4. When the award was sought to be filed objection was taken by the Ram Das's branch that the award could not be made a rule of the Court for want of registration. There was also a question raised of the stamp duty payable on it. The Subordinate Judge held that the award required registration and therefore was not admissible. He also held that the stamp duty payable was that upon an instrument of partition. On his first finding, however, he rejected the award. The Gokul Chand branch then came in appeal to this Court and Mr. Justice Achhru Ram by his order has held that the award in respect of immovable property does nothing more than recite what according to the arbitrator was a pre-existing fact. Relying on the rule laid down by the Privy Council in 'Bageshwari Charan Singh v. Jagarnath Kuari', 11 Pat 272, he held that the apparent declaration of title appearing in the award was not such declaration as contemplated by Section 17 of Registration Act and that the Subordinate Judge was wrong in holding that the award was compulsorily registrable & that it could not be admitted in evidence by reason of not having been registered. The learned Judgealso dealt with the question of stamp duty, holdingthat the award was chargeable with duty as aninstrument of partition.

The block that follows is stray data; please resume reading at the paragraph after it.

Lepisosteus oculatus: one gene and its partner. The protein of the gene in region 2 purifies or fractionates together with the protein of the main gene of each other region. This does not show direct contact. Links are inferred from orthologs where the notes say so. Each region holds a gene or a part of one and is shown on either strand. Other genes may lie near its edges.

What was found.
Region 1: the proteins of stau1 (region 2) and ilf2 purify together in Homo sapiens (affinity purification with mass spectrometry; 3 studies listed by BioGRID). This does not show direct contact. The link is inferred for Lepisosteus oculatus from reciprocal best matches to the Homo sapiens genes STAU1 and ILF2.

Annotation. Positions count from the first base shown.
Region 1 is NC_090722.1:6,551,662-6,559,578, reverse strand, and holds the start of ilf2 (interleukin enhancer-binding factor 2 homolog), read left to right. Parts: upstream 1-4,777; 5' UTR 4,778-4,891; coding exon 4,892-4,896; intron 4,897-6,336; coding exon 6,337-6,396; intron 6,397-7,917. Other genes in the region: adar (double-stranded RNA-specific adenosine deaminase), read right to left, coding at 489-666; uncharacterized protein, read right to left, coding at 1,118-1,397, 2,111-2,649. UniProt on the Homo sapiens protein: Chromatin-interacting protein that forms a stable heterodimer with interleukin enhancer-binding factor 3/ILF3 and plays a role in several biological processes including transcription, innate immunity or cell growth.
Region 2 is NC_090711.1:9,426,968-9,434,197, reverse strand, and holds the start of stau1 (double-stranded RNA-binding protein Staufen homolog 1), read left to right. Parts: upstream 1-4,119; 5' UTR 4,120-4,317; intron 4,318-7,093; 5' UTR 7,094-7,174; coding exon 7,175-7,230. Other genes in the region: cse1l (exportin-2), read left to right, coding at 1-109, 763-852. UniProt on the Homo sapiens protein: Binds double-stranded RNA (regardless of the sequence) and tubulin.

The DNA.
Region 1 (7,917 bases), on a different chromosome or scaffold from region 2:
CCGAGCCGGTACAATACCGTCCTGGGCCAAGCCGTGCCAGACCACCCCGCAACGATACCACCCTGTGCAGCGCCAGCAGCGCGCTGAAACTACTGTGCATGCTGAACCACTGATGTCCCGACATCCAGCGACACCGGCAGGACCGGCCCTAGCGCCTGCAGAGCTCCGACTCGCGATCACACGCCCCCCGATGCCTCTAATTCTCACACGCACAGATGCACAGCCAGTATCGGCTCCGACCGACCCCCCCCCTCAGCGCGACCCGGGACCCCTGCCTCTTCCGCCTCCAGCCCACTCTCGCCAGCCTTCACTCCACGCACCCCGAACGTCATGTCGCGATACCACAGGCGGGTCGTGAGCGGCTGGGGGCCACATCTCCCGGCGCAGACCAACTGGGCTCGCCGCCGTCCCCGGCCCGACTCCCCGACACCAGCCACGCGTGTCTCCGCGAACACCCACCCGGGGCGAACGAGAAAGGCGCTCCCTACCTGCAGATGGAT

5. Mr. Justice Achhru Bam, I think, quite correctly set out the rule laid down by the Privy Council in 'Bageshwari Charan Singh's Case', 11 Pat 272, where their Lordships said:
'The distinction is between a mere recital of a fact and something which in itself creates a title.'